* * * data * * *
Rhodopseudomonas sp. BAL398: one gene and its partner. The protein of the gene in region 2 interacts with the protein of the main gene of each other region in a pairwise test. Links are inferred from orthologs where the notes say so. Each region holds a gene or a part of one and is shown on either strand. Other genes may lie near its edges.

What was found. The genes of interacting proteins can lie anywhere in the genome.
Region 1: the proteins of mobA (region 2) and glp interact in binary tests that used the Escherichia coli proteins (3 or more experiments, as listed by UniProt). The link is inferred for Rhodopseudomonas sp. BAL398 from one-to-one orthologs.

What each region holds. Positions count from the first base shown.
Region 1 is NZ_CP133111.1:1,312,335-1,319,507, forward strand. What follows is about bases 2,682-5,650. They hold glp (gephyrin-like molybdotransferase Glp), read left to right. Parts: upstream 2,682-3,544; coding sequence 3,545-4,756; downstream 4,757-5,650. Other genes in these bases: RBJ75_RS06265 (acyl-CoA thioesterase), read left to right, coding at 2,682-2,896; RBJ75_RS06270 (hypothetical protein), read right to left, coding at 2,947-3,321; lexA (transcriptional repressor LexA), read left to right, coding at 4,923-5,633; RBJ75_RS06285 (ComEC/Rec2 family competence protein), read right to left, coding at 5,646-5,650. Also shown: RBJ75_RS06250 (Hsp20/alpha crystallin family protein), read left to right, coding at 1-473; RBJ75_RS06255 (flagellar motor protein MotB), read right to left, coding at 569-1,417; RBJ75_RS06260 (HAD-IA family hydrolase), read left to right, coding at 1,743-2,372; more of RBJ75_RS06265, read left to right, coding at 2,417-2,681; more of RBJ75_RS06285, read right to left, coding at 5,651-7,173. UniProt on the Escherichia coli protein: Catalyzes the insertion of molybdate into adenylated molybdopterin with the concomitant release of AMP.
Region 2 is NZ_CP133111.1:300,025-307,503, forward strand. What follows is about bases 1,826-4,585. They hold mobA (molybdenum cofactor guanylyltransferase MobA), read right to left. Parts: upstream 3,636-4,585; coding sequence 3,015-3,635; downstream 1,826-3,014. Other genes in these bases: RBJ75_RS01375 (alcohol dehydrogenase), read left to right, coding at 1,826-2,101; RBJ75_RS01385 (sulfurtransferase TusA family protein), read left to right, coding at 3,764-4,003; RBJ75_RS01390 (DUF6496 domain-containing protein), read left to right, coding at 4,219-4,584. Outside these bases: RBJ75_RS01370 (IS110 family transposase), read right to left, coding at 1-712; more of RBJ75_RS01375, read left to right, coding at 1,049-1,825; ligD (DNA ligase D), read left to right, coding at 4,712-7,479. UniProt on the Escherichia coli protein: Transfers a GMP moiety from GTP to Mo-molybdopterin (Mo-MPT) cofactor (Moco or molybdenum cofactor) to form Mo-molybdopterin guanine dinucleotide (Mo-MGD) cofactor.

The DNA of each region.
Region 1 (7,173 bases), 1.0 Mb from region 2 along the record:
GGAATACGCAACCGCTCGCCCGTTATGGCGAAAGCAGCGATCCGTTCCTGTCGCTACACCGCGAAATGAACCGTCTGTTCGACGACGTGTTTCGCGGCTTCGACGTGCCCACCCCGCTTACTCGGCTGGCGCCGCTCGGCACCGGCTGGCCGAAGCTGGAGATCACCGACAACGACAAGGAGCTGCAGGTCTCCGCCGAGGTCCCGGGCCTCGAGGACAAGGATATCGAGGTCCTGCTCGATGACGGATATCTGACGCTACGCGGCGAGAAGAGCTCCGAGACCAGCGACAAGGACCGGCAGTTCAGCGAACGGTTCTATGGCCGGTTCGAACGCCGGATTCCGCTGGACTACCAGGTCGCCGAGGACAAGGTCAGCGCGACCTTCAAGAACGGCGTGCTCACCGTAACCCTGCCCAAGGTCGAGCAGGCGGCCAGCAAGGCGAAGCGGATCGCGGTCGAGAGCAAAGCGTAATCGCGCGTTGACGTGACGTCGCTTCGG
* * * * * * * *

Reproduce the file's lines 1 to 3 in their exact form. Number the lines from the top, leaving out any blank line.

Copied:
Rhodopseudomonas sp. BAL398: one gene and its partner. The protein of the gene in region 2 interacts with the protein of the main gene of each other region in a pairwise test. Links are inferred from orthologs where the notes say so. Each region holds a gene or a part of one and is shown on either strand. Other genes may lie near its edges.

What was found. The genes of interacting proteins can lie anywhere in the genome.
Region 1: the proteins of mobA (region 2) and glp interact in binary tests that used the Escherichia coli proteins (3 or more experiments, as listed by UniProt). The link is inferred for Rhodopseudomonas sp. BAL398 from one-to-one orthologs.